Presentation on theme: "Core Concepts of ACCOUNTING INFORMATION SYSTEMS Moscove, Simkin & Bagranoff John Wiley & Sons, Inc. Developed by: Marianne Bradford, Ph.D. Bryant College."— Presentation transcript:
Core Concepts of ACCOUNTING INFORMATION SYSTEMS Moscove, Simkin & Bagranoff John Wiley & Sons, Inc. Developed by: Marianne Bradford, Ph.D. Bryant College
Chapter 10 Auditing Computerized Accounting Information Systems Introduction The Audit Function Auditing Computerized Accounting Information Systems Auditing with the Computer Auditing in the Information Age
The Audit Function The audit is to examine and to assure. The nature of auditing differs according to the subject under examination. Audits can be internal, external, and audits of information systems.
Internal versus External Auditing In an internal audit a company’s own accounting employees perform the audit. Accountants working for an independent CPA firm normally perform the external audit. The chief purpose of the external audit is the attest function. The fairness evaluation of financial statements in an external audit is conducted according to GAAP. Fraud auditors specialize in investigating fraud.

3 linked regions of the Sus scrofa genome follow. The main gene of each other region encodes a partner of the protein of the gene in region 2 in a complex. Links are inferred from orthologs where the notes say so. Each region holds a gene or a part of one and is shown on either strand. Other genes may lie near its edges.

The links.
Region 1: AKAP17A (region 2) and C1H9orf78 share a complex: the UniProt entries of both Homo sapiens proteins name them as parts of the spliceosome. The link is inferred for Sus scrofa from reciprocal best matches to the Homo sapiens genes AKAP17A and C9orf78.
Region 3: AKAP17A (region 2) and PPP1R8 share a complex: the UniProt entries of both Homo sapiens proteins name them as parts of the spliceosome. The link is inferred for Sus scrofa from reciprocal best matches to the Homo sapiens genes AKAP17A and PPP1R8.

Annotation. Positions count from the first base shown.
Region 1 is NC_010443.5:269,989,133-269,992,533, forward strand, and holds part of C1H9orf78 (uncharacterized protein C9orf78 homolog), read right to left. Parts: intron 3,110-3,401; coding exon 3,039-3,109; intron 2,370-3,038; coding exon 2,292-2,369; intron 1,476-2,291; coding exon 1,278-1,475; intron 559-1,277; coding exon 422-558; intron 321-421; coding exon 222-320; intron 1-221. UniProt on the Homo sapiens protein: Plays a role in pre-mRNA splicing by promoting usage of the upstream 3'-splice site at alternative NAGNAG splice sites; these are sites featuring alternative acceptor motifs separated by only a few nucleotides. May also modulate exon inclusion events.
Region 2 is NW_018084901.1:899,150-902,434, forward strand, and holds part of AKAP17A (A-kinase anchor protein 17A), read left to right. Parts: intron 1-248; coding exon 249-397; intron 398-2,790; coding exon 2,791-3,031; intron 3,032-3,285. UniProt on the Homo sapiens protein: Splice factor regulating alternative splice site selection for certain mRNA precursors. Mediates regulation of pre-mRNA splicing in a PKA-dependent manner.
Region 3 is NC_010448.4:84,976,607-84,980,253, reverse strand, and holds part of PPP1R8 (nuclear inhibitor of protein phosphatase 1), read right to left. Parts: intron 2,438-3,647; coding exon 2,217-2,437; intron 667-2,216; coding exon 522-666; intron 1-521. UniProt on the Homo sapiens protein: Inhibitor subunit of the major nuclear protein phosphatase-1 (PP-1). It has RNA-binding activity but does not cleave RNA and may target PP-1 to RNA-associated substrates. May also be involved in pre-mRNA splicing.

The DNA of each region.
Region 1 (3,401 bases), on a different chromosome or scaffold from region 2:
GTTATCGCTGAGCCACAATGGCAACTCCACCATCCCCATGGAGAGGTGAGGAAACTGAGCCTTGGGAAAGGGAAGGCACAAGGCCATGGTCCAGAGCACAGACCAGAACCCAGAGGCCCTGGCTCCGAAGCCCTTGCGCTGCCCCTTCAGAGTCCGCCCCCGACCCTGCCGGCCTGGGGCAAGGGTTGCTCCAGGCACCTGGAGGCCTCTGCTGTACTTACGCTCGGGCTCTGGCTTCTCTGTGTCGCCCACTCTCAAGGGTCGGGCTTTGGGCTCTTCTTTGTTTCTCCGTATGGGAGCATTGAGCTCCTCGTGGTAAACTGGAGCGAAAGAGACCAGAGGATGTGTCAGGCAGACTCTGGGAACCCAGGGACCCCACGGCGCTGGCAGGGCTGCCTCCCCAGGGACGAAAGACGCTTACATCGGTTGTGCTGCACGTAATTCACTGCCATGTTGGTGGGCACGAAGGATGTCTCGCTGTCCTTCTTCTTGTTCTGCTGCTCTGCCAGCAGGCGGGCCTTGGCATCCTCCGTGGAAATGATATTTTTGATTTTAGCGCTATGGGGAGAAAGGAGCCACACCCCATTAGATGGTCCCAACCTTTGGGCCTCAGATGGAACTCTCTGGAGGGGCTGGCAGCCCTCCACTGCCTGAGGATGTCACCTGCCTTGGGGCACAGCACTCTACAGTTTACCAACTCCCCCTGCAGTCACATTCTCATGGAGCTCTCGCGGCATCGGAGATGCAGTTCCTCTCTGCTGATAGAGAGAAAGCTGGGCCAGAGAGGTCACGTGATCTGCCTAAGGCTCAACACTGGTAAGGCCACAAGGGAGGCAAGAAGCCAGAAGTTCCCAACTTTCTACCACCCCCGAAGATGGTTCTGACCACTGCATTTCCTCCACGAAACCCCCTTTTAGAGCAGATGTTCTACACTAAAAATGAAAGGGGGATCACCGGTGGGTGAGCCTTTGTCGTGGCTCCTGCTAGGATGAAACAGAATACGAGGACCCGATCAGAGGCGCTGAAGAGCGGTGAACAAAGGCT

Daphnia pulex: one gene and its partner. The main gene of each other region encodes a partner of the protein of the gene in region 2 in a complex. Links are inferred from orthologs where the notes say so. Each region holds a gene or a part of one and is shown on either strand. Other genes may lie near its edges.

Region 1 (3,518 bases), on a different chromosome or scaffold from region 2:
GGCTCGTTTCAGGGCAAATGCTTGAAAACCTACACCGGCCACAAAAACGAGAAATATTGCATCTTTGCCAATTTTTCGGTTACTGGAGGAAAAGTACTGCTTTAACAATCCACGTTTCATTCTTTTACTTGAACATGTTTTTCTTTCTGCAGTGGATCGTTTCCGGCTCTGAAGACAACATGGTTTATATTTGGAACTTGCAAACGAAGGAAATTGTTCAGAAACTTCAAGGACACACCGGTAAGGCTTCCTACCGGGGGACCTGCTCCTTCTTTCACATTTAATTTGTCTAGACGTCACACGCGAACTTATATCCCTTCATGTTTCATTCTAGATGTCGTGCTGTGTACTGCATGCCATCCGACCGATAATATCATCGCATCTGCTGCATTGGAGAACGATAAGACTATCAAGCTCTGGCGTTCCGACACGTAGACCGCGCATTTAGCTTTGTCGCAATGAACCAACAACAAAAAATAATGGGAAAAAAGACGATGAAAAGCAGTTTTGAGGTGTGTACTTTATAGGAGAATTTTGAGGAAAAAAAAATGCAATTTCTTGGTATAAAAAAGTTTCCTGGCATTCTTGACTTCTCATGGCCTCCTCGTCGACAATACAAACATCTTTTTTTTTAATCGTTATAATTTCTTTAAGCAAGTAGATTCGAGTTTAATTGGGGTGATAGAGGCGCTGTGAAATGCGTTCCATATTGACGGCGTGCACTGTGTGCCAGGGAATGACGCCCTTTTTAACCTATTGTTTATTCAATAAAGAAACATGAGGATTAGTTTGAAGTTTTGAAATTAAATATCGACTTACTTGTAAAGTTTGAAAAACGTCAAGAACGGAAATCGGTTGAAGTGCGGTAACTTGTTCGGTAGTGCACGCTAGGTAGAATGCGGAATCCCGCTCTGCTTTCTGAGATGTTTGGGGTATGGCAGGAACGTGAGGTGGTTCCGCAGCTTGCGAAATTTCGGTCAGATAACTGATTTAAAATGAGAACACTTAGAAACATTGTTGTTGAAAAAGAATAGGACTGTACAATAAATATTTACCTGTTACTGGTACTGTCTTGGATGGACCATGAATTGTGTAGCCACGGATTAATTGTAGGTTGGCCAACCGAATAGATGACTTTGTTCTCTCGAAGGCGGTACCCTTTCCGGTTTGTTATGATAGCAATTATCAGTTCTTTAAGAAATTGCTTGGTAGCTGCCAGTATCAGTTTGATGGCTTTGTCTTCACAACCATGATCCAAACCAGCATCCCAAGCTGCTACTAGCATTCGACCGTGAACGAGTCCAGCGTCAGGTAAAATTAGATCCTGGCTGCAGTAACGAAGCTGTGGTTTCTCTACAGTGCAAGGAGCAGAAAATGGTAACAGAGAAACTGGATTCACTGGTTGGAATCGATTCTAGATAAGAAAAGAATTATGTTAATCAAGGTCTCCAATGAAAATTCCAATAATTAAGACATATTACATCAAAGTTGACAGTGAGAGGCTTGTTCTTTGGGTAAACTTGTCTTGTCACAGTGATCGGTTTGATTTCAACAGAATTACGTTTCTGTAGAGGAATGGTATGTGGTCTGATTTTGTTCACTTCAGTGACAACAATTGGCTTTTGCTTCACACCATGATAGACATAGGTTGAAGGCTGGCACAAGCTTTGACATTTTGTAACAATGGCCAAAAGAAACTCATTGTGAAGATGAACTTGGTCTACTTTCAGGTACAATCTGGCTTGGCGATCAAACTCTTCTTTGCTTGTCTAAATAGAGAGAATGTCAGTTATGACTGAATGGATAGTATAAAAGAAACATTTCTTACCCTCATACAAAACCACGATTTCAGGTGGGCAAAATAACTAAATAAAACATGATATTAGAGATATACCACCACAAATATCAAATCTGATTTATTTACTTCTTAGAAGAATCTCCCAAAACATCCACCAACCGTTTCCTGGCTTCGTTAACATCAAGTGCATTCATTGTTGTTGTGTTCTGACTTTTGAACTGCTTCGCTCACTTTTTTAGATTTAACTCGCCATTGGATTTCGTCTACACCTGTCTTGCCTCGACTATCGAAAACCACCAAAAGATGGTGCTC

Information Systems Auditing Information systems auditing or electronic data processing (EDP) auditing involves evaluating the computer’s role in achieving audit and control objectives. The AIS components of a computer-based AIS are people, procedures, hardware, data communications, software and databases. These components are a system of interacting elements that auditors examine to accomplish the purposes of their audits.
The Information Systems Audit Process If computer controls are weak or nonexistent, auditors will need to do more substantive testing, or detailed tests of transactions and account balances. Compliance testing is performed to ensure that the controls are in place and working as prescribed. –This may entail using computer-assisted audit techniques (CAATs) to audit through the computer.